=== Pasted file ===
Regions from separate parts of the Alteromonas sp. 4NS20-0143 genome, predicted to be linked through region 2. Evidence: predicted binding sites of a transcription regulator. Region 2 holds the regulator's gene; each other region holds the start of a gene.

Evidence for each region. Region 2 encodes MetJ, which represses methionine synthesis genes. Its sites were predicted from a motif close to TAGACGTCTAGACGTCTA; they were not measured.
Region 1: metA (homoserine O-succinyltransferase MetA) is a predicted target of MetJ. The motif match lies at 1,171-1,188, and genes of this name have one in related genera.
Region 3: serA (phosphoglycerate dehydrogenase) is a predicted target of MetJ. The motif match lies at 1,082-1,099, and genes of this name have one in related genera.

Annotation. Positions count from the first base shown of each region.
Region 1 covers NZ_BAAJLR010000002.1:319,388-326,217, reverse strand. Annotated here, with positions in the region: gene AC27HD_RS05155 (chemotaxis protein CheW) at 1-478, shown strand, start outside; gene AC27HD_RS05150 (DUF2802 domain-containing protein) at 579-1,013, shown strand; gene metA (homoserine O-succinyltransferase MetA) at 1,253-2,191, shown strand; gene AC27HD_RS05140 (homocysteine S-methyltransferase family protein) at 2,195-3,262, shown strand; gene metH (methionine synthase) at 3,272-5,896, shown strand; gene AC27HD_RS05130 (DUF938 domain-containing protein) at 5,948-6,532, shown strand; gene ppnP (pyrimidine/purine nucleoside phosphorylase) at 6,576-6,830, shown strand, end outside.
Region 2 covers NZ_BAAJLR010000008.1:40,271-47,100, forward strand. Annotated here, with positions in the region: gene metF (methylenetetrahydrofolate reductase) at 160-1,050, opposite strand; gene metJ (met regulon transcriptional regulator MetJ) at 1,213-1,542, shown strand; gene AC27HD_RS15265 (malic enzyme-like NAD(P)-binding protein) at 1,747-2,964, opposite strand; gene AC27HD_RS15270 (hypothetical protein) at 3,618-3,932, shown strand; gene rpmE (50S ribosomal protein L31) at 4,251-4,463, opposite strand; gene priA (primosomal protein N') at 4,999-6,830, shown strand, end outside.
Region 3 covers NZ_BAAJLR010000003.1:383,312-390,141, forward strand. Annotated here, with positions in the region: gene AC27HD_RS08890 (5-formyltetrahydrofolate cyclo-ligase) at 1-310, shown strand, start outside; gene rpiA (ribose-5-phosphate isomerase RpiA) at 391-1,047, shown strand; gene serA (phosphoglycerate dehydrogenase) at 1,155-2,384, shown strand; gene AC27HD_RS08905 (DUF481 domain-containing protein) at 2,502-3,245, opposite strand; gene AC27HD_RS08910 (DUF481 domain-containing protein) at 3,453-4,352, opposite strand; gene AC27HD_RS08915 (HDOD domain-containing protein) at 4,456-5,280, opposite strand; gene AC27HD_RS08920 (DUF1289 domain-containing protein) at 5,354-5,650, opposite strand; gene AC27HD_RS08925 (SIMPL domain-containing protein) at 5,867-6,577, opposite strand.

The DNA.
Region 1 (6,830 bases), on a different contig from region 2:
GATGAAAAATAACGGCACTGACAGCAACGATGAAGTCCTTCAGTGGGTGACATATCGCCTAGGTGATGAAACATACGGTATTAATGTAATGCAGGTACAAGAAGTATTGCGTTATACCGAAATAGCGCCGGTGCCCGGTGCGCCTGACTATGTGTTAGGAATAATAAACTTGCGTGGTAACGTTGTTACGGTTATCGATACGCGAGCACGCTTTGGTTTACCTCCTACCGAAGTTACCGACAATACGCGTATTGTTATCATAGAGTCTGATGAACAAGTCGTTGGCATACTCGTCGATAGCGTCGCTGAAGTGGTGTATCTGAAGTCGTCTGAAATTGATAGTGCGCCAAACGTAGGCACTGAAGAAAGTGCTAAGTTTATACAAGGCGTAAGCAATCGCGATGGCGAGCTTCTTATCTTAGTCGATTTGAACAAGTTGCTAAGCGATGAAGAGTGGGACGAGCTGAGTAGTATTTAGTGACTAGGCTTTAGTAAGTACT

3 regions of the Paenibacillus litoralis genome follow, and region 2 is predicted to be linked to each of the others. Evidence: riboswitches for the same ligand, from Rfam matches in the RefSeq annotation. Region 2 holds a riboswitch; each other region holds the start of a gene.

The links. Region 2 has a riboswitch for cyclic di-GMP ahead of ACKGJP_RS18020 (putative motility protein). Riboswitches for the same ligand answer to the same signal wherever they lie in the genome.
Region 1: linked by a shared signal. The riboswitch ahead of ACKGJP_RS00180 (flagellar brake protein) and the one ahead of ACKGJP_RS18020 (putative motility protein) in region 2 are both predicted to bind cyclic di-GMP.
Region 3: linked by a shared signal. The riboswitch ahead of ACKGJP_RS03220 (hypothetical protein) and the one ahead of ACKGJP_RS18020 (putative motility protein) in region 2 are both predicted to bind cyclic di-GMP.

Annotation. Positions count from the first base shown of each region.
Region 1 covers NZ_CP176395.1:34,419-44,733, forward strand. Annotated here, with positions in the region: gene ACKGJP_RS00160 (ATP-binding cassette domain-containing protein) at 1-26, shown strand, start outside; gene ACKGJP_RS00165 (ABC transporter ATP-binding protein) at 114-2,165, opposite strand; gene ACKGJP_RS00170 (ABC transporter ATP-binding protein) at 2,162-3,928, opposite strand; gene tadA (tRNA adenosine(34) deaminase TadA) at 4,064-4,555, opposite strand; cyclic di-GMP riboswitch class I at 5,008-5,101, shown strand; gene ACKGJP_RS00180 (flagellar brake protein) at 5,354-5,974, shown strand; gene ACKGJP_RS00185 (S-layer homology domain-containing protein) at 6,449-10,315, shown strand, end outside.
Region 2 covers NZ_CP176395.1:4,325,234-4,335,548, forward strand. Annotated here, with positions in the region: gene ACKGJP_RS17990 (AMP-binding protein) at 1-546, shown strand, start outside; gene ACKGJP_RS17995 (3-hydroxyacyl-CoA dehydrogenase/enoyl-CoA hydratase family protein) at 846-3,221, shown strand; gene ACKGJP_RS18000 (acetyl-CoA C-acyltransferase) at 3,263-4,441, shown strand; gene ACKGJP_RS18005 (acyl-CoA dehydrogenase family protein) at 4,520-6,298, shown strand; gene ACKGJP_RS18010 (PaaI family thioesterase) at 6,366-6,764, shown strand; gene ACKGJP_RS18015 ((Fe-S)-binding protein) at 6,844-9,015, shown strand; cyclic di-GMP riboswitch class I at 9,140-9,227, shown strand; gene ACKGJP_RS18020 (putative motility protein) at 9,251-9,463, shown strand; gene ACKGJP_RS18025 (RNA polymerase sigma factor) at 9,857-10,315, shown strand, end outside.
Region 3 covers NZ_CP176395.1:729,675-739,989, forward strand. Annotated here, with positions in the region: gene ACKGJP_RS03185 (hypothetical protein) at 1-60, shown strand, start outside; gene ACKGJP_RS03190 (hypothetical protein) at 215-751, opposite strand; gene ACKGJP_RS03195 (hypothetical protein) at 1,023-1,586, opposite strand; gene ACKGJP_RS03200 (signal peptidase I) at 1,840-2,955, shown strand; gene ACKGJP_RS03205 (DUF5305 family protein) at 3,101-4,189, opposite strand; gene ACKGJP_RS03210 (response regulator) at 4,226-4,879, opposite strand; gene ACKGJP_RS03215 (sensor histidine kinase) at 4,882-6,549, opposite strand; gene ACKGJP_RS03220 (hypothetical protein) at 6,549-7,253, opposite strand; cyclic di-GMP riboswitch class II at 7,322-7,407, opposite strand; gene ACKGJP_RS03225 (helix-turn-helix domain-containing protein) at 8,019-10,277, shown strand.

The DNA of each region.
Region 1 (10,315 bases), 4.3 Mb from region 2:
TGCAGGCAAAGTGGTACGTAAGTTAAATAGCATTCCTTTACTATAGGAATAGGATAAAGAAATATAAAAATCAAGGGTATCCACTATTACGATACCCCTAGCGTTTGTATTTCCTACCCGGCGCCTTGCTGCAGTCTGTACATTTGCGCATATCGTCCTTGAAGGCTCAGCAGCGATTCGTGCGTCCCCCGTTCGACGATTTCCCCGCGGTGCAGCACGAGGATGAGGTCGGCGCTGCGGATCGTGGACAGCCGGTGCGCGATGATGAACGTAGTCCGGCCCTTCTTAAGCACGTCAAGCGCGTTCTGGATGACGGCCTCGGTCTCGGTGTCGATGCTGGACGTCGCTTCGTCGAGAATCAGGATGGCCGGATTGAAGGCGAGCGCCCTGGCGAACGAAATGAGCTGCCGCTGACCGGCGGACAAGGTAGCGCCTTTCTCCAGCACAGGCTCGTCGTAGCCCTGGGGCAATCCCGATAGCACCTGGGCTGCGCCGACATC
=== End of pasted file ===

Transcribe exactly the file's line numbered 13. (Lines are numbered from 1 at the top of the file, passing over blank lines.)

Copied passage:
The links. Region 2 has a riboswitch for cyclic di-GMP ahead of ACKGJP_RS18020 (putative motility protein). Riboswitches for the same ligand answer to the same signal wherever they lie in the genome.